"It's pleasant to see him, but not see him pitch," Showalter said of Dickey, who became the first Major League pitcher to toss back-to-back one-hitters since the Blue Jays' Dave Steib in 1988. "It's a challenging night. Hitters are seeing things they don't normally see. Umpires are seeing pitches they don't normally see. Tonight, it was a challenge for both."
Reflecting on the 37-year-old Dickey before the game, Showalter said, "He had everything you look for in a pitcher except the arm."
Now, Dickey has the pitch, a heavy knuckleball -- quicker than most traditional knucklers -- that was on full display Monday night, sending Orioles batters back to the dugout in fits.
"I really felt like, all along, if I put in the time and energy and dedication to it -- and look, I'm not saying that that's the only reason, but I've always hoped for a good knuckleball, and that's what I'm producing out there now," said Dickey, who picked up a career-high 13 strikeouts in the process. "I don't feel like it's a dream, but I do feel like it's fun and enjoyable, and I'm glad to be able to celebrate it in this moment."
There wasn't any celebrating going on in the Orioles' dugout, as Baltimore was completely dominated and couldn't advance a runner past first base. The ball would leave Dickey's hand and look like it was floating in as a strike before darting to the side, or start off looking like a ball only to end square in the middle of the plate, safely in catcher Josh Thole's mitt as the O's stared in half-disbelief.
"He's not like [Tim] Wakefield flipping it up there 60 miles an hour, this guy is throwing with some velocity on it," said Chris Davis, who went 0-for-4 with three strikeouts. "He's got a couple of different looks, and he still throws some other pitches, too, to complement that. He's throwing anywhere from 78 to 83 miles an hour -- that's a hard knuckleball. You just got to grit your teeth and bear it."
"I don't know how he can control it and throw it over the plate," added shortstop J.J. Hardy. "He's got to be right up there [among the best pitchers the Orioles have faced this season]. It's tough, it's really tough."
The Orioles' lone hit came with two outs in the fifth inning from Wilson Betemit, who laced a single into right-center field to snap Dickey's franchise-record hitless mark at 12 innings. He proceeded to get Steve Pearce to fly out to end any hint of a momentum, and has now gone 42 2/3 innings without allowing an earned run.
"Personally, I think [Dickey] is the best pitcher in the game right now," said Orioles starter Jake Arrieta, who worked a third-inning walk and turned in seven solid innings despite battling a stomach virus over the weekend that nearly caused him to be scratched.
The 26-year-old Arrieta kept pace with Dickey early, but grooved a first-pitch sinker to Ike Davis for a pivotal sixth-inning grand slam. Dickey opened that inning with a single, and after Jordany Valdespin's double to left field, Arrieta walked Lucas Duda to load the bases. Davis blasted the 92-mph offering to deep center field, eclipsing the wall for his first career grand slam and seventh homer of the season.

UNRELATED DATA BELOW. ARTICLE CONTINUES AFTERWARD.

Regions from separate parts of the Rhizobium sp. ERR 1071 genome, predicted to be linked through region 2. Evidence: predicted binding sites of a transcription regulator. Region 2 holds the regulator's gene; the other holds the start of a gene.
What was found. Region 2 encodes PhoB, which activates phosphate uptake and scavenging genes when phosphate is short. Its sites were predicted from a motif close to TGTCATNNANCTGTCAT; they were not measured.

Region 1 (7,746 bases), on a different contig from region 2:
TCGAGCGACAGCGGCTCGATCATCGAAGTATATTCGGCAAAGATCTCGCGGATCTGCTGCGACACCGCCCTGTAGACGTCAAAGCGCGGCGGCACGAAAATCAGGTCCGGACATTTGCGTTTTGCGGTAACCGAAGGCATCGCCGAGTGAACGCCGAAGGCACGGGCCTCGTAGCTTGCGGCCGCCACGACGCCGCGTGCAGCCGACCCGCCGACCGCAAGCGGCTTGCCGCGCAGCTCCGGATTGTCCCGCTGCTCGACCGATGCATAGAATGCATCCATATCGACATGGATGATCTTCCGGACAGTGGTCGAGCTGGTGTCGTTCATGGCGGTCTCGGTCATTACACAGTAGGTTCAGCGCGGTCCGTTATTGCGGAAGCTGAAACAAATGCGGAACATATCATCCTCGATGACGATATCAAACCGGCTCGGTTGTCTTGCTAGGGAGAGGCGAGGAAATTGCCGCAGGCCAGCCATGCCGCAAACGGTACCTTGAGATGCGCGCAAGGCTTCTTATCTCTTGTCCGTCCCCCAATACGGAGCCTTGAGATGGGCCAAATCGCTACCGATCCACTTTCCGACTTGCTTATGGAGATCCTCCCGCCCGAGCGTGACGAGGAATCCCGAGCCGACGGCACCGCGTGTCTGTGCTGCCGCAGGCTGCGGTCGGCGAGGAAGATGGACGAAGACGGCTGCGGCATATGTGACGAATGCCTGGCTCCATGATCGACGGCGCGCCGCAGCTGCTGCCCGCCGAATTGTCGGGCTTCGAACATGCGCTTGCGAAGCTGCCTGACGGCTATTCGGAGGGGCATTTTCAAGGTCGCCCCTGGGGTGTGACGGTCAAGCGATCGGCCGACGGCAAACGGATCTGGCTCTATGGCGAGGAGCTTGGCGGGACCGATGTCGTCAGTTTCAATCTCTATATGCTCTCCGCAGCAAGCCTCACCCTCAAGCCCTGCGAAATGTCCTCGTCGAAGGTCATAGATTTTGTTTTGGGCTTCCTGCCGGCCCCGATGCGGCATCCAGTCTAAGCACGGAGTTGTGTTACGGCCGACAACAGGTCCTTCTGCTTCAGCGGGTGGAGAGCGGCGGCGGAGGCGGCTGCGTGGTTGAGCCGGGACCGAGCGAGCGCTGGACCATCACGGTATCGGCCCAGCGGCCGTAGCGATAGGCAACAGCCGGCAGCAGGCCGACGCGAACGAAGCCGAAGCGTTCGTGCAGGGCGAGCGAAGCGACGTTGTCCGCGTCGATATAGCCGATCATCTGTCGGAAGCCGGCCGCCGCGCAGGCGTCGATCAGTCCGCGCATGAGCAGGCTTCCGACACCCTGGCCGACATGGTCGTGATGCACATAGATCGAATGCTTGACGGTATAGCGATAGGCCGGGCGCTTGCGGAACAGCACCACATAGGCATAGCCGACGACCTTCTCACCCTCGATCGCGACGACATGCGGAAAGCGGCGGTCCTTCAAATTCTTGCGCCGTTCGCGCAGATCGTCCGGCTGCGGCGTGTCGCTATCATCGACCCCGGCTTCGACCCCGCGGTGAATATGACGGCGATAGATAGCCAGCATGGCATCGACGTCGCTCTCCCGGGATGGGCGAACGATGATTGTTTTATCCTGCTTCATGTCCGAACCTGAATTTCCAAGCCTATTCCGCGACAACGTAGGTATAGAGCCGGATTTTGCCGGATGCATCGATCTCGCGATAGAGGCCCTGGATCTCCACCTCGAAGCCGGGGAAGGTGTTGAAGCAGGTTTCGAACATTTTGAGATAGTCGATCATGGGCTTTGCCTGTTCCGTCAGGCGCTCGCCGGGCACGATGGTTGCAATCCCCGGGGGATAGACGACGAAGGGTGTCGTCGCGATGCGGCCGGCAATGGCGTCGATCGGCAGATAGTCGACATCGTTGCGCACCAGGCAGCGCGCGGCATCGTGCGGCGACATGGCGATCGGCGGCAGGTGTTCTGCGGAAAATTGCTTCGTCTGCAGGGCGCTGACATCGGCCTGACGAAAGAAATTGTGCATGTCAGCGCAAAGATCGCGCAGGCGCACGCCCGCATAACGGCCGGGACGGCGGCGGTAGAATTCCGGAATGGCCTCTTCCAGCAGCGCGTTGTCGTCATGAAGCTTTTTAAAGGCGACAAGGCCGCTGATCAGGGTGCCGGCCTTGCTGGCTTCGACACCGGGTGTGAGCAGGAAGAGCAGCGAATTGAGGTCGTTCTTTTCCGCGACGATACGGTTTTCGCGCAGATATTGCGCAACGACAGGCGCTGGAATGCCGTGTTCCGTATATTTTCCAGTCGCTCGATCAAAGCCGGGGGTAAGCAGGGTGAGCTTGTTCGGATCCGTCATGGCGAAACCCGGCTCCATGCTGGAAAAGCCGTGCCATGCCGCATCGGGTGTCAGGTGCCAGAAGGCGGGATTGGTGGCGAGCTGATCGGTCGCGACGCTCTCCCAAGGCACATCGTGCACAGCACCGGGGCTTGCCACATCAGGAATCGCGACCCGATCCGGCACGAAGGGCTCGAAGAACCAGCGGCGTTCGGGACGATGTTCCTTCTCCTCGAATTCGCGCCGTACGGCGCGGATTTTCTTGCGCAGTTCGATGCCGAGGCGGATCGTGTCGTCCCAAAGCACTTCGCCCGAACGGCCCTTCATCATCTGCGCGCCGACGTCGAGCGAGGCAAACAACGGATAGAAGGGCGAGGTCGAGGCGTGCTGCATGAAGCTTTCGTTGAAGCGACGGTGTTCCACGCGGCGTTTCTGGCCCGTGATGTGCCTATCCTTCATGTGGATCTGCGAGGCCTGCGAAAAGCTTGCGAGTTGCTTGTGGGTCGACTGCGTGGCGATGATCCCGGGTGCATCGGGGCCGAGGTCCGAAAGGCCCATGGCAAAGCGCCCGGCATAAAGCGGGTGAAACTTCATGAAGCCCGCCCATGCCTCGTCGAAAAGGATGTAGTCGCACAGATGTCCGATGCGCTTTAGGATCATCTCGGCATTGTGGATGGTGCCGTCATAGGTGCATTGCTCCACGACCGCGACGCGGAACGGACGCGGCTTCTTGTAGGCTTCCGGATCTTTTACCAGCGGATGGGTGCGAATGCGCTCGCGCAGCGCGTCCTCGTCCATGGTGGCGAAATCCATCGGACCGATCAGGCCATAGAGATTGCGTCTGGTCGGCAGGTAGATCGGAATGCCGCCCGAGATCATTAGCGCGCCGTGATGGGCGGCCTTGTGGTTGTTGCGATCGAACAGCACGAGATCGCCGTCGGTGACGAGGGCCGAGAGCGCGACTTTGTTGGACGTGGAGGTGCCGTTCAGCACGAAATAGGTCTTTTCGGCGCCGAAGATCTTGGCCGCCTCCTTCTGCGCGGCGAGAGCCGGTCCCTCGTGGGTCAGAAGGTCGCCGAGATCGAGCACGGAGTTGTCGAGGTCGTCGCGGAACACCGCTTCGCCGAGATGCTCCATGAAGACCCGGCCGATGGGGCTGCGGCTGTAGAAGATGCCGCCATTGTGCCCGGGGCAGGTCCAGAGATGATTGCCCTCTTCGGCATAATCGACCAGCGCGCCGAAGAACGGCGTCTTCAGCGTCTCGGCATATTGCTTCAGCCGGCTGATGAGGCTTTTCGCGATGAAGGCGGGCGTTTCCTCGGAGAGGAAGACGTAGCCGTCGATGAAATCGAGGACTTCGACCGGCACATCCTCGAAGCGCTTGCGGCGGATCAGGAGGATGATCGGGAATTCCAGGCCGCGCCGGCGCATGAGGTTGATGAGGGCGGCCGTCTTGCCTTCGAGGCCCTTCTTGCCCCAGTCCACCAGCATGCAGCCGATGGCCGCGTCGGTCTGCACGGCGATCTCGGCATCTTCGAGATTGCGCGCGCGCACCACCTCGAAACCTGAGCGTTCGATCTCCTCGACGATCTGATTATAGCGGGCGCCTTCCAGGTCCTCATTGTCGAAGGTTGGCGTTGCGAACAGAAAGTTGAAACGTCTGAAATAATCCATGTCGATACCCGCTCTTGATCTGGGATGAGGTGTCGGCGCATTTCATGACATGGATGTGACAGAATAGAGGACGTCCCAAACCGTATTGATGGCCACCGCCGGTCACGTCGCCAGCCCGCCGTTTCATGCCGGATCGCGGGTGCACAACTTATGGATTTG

"He was outstanding, except for one pitch," Showalter said of Arrieta, who continues to show signs of getting back on track after being briefly demoted to the bullpen following a tough seven-start stretch.
"The most impressive inning he pitched was the [scoreless seventh] inning after the four runs. You knew there was going to be a fine margin of error, what was going on with Dickey, all things included"
Davis' blast, which netted him a career-high four RBIs, snapped the Orioles' scoreless streak at 25 innings and was more than enough for Dickey, who cruised to his Major League-leading 11th win of the season.
Just how good has Dickey been as of late?
Consider this: Dickey has recorded seven consecutive starts of eight strikeouts or more with two walks or less and has turned in a quality outing in his last 11 starts dating back to April 25. He is also 9-0 with a 1.21 ERA over that span and has not allowed an earned run since May 22 at Pittsburgh, with the Rays scoring an unearned run in the ninth inning of his last start.
"When you think about [Sandy] Koufaxes and [Tom] Seavers and those guys, with the greats of the greats, you know, 97 mph fastballs and great curveballs, and [Dwight] Goodens and [Justin] Verlanders, and this guy is just amazing with that pitch," Mets manager Terry Collins said of Dickey. "You know, pitch selection is pretty easy, and it's about command, and how he commands it is unbelievable."
And the fact that Dickey's audience -- which included the 29,014 at Citi Field who gave him a long standing ovation -- also featured a man he has called one of the most influential people on his career, wasn't lost on the thoughtful righty.
"You know, and this is a tip of the hat to him: It was fairly poetic, I thought," Dickey said of Showalter being in the opposing dugout for one of the most dominant games of his career.
"The last game he saw me pitch live, I gave up six home runs and tied a modern-day Major League record. Look, only God could script a narrative like this. It's really incredible."